At some point in 2016 clothes became less important to me. That's not to say that I chose to go sans clothes at random moments, but I placed less emphasis on what was in my closet. To unpack that further, the closet purge project was born of a need to reduce my fashion footprint in this house, if you will. You see, pre-marriage, I had two closets in the master bedroom - one for "work" clothes and one for "play" clothes. It worked for me. But as life and marriage go, I relinquished control over one of those closets for my shiny and new husband (but I was steadfast in maintaining church and state with the laundry). Fast forward one year and one too-cramped main closet later, and The Purge became a very, very real need. The project not only taught me some valuable lessons about space and clutter, but I ultimately achieved closet clarity.
In the past, I culled through my closet to get rid of a few items here and there, but I never put a significant dent into the mess. This year was very different. A few things led to this project become a real thing. First, a mid-year job switch to a mostly work-from-home gig (jazz hands!) meant that the majority of my work-ish clothes would serve little to no purpose. Second, I just stopped being excited about my wardrobe. I would walk into the closet and see with my eyes racks of clothes, but my heart saw NOTHING. This led to too many mornings spent whining about not having anything to wear (which I do realize is a first-world problem, ok?...). Third, I notice that I was entering a different color phase in my life. I was drawn less to color variety and more to muted and neutral colors that allowed real flexibility with shoes and accessories.
One morning, I set to it. I committed to going piece by piece and making a split second decision without the agony of, "oh, but I could wear that to the one event in March that I haven't been invited to but know I will need an outfit for," or worse, the "but I know I will fit into that once I lose these five pounds". (Regarding the latter, have you ever noticed how many of these "dream" pieces you keep that roll over into the next year and the next and never get worn? Be real with yourself...). So away I went, discarding this and that and this and those, until 2 hours later, I had purged 60% of my closet...S-I-X-T-Y! And you know what, I felt a huge weight lifted off my shoulders.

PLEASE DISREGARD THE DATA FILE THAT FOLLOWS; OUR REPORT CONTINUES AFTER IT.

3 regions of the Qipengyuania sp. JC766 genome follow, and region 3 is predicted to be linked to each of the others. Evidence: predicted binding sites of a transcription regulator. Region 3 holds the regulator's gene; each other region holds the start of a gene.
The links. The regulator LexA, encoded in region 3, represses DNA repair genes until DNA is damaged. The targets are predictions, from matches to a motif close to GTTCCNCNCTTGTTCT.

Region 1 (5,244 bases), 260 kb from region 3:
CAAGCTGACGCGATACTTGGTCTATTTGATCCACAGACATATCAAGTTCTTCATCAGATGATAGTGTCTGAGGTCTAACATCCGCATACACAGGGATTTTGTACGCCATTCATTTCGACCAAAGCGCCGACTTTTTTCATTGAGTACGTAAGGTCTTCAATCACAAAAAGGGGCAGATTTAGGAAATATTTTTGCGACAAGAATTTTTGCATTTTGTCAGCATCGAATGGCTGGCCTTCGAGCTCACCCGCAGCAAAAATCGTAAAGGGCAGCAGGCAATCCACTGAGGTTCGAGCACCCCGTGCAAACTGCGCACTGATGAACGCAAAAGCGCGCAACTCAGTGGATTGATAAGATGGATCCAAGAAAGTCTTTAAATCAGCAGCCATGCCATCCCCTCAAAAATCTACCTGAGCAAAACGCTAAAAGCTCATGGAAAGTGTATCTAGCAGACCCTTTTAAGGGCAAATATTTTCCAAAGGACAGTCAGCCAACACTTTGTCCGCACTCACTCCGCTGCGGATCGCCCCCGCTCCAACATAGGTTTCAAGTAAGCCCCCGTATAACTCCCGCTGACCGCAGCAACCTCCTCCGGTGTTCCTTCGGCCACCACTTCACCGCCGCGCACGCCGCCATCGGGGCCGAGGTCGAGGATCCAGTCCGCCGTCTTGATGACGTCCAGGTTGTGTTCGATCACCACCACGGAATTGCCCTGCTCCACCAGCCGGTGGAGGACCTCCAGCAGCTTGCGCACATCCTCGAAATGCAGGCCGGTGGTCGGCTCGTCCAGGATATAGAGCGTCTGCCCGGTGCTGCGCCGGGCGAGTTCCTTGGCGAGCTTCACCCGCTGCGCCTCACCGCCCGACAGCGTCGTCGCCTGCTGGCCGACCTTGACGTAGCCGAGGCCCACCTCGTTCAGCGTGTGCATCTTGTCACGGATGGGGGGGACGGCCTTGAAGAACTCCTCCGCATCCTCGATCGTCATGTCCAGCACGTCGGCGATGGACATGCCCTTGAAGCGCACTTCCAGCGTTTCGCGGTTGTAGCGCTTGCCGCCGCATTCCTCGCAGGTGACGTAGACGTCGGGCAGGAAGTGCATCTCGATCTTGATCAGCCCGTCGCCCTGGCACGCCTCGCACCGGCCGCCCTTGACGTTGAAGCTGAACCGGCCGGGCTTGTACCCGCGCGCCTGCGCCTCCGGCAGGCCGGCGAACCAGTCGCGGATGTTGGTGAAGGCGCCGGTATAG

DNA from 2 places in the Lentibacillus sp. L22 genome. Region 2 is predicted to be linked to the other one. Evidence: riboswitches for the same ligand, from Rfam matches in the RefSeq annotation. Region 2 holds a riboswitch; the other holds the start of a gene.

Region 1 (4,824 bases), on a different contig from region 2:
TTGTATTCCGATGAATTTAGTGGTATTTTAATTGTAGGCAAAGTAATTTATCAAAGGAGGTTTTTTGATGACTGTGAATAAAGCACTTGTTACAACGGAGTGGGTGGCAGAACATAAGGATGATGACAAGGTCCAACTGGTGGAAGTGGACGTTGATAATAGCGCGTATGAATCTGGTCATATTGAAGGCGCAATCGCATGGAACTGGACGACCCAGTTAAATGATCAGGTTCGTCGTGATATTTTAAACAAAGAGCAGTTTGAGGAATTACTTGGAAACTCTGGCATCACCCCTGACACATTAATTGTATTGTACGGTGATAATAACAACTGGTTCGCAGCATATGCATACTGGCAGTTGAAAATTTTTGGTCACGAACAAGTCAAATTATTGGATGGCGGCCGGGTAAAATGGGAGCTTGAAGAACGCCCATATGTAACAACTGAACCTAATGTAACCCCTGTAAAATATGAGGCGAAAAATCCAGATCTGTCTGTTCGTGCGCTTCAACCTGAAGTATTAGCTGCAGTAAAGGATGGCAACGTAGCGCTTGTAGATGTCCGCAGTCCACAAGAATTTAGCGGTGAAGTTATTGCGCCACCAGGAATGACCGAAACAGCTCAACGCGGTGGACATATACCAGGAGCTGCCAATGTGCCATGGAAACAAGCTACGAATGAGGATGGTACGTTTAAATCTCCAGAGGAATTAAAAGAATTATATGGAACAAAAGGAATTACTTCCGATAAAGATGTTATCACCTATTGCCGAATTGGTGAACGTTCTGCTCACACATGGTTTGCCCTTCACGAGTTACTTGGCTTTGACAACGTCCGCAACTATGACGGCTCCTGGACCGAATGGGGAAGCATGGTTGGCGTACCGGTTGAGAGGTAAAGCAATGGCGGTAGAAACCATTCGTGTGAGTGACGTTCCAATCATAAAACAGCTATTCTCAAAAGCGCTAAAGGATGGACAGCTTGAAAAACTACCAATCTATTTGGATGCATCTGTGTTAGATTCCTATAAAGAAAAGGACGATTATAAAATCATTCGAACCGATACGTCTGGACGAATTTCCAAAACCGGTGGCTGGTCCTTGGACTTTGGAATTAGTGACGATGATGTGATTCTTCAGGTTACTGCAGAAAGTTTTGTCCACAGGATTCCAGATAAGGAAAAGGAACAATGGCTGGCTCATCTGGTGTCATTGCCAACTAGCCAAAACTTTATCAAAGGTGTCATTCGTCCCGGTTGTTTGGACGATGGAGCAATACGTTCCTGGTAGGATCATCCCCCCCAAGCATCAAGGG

Pre-donation to various charities, I surveyed the purged items and determined that I had held on to many pieces based on an odd emotional connection: a memory of a great dinner, a snapshot of a fabulous vacation, a pair of pants I worked hard to fit into, a dress that earned me many compliments. But ultimately, holding onto those emotions and memories was weighing me, and my closet space, down. It was time to move on.
Post-donation , I took stock of what was left and noticed that my newly purged closet represented something that I didn't expect: possibility. In a world of excess, less can truly be more. That's been the case for me. By eliminating those "memorable" or "flashy" pieces and keeping more versatile ones, I am now able to mix-and-match more often and get more use out of my garments. I have also become a more intentional shopper. By picking more flexible garments that can be paired with numerous options, I get more bang for my buck and I spend less time agonizing over what to wear.
At the end of the day, there are people that will never wear a garment twice in one month. I used to be that girl, but now I'm the girl who may wear a garment two times per week paired with a different top or a different pair of pants to change it up. Ultimately, I would not claim to be a minimalist at the end of this project, but instead an essentialist (is that a word?) - or someone that makes the best use of wardrobe staples.